Why has it got to this place? Why has respect for education and, specifically in this case, teachers been so diminished? Well, the 30-40 years that have passed since my education and today are a very crucial time period for this change. Firstly, there was end of the post-war consensus which had previously kept education from being the political football it is today. Following this was the introduction of the influence of industry as well as politicians in curriculum and pedagogy setting. A particular pity about this was that it was the Labour Party of Callaghan that started this process of emasculating teachers from their own profession. Even though the Conservatives waited until 1988 to bring in their reforms, the ground had been laid for their interference by the Labour Party who wished to make teachers scapegoats for their own economic woes.

The subsequent decades have seen everyone from parents, politicians, the media to business figures feel that they are well-positioned to comment, criticise and control education despite, often, their only qualification being that they once went to school. Teachers, on the other hand, have become increasingly de-professionalised and relegated to deliverers of a curriculum that they and educationalists have had very little input to and are judged by those with little knowledge of the field. It is inevitable that teachers have lost the respect of much of society that they used to have. It is very much a drip-down effect – government, the media and business blaming teachers which influences parents and this often leads to a lack of respect from children.

As I say, many parents are supportive of teachers, schools and education, get positively involved in the schools and even the ones who are looking for schools that are fine-tuned for their children are, I am sure, mostly doing it with their children’s perceived best interest at heart. However, this is why unqualified untrained people – whether they be politicians, industry, the media or parents – should not have the power and influence they currently do. However well-meaning, parents do not know how best to educate their children unless they have had had formal training and formal qualifications (however much Gove wishes to devalue these). Well-meaning parents with no relevant practice and instruction are the reason that we end up with children being treated with homeopathy and not receiving MMR injections.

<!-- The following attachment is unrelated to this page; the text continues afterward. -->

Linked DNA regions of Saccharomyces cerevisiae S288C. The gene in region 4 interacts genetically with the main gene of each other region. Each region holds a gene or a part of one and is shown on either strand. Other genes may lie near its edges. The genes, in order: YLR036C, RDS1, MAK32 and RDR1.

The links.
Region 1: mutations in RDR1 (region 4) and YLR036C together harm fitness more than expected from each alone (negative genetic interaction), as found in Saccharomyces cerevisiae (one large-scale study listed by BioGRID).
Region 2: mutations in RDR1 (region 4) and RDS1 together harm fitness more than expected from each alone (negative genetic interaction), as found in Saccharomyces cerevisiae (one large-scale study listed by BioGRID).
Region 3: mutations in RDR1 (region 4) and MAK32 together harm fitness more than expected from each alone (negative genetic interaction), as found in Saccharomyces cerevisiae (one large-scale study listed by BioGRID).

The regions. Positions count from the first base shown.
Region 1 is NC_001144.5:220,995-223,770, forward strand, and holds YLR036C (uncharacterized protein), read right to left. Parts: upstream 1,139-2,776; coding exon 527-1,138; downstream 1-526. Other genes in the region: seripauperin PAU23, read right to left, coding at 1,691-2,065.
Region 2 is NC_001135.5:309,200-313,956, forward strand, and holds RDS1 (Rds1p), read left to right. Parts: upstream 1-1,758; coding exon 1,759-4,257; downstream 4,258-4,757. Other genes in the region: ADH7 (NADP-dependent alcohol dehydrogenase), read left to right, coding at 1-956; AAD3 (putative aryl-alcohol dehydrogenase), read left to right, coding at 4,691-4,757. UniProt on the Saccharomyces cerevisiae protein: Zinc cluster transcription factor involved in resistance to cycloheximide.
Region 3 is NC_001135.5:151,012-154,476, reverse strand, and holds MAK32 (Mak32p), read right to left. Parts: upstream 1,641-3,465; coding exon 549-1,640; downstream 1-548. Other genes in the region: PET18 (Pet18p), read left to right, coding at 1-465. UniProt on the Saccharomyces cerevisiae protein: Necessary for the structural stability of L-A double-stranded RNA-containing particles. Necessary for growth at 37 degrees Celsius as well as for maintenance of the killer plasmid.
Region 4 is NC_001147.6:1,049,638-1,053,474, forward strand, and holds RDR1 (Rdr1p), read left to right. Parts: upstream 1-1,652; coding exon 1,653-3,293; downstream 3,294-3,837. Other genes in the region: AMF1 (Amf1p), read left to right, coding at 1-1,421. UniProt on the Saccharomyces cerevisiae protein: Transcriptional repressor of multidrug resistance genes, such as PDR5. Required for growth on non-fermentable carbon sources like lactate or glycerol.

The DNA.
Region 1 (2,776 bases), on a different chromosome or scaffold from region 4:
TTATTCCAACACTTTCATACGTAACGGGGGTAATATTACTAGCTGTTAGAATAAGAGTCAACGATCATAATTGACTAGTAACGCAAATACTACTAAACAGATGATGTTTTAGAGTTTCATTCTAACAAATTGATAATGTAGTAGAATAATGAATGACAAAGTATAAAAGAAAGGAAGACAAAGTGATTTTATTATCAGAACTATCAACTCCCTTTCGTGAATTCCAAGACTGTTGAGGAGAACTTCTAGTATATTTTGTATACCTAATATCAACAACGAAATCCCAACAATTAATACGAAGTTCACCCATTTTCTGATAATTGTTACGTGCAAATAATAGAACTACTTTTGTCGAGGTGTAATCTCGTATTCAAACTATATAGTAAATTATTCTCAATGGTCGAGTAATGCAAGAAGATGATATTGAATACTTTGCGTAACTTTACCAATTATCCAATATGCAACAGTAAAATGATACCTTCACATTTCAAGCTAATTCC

Don’t get me wrong, I am not anti-parents. Far from it, I am still very much an active parent. Indeed, I also felt that, as a parent, I could contribute to schools and education. Which is why I took 4 years in studying education and then qualifying to be a teacher. It kind of made sense to do it that way.

Let’s start at the very beginning.

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So, I have started my career as a supply teacher waiting for others to drop off the perch ill or get pregnant. I am presently in that post-half-term lull when everyone is back at school and raring to go, so have time to kick this off.

I started my interest in education when my son went to primary school and I got roped into PTA groups on bullying and school meals policies – the latter during the Jamie Oliver bubble. These are two areas that I still think are somewhat overlooked, with regard their effects on kids’ academic performance as well as social, physical and emotional welfare. Anyway, as it was a well-regarded school, these were my only involvement as there was a waiting list to be a governor. When my son changed schools to one that was less ‘fashionable’, I was roped into being a governor within 6 months of arriving. I then ended up with the SEN governor post (as it was the last one to be offered aside from “Health and Safety” which no-one ever wants). This led to a lot of day-to-day involvement with the school.

At this time, I was full-time parent to my son, and during my involvement with the school, I decided to re-enter work by looking for a teaching assistant job. I found myself competing for jobs with teachers who, having had children, had decided to become teaching assistants for the easier hours. This should have told me something. However, by a long illogical sequence of events, I then thought I would retrain as a primary school teacher. This led to going back to college to do an Access course, doing a Education Studies degree and then completing the PGCE.

The Education Studies degree was a joy. I got taught by proper professors, like Michael Caine in “Educating Rita”, who let me debate with them and sometimes win. I explored the huge width and depth of education – alternative pedagogies, international education in Asia, Africa and Latin America, the politics and philosophy of education and theories of learning. I was able to discuss and debate education with people who were as enthusiastic and concerned about education as I am.

However, I knew that there would be an issue with taking all that I had learnt and the ideas that had come from that and, to an extent, narrowing this into the “Forget about that, this is what we do” funnel of the PGCE. Sure enough, as hard as the lecturers (at the same Uni I did my degree) tried, it became obvious that it was STEM, STEM, STEM. Actually, it was SEM as Technology, like PE, Art, Religious Education, ICT and Drama, were marginalised while History and Geography were ignored completely. We also got experience of the harsh realities of teaching in our 15 weeks of teaching, planning, marking and assessing over two placements. It was one of the most relentless and intense years that I have ever experienced. The second 10 week placement especially was punishing, not least as I had flu in the middle. After that placement, my wife pointed out that I may as well have been working away for 10 weeks for all that she saw me. Even when she did, I was working planning lessons or my mind wandering to the next day’s lessons.

However, after some failed applications for permanent jobs, I entered the world of supply teaching and do you know what? I love it. I go in, I teach – all the way from Reception to Year 6 -, I mark and I come home. It has inspired me once more, reignited my confidence in my ability as a teacher, returned my innate skills (like behaviour management) that had been knocked and reminded me again why I want to teach. Sure, I am not getting constant work, I have to be up 6.45am ready to see the Supply Teacher Signal shine in the sky and am not going to get my NQT this year but I am loving what I am doing.

I will expand on all this as and when but, in a phrase you won’t see often, enough about me.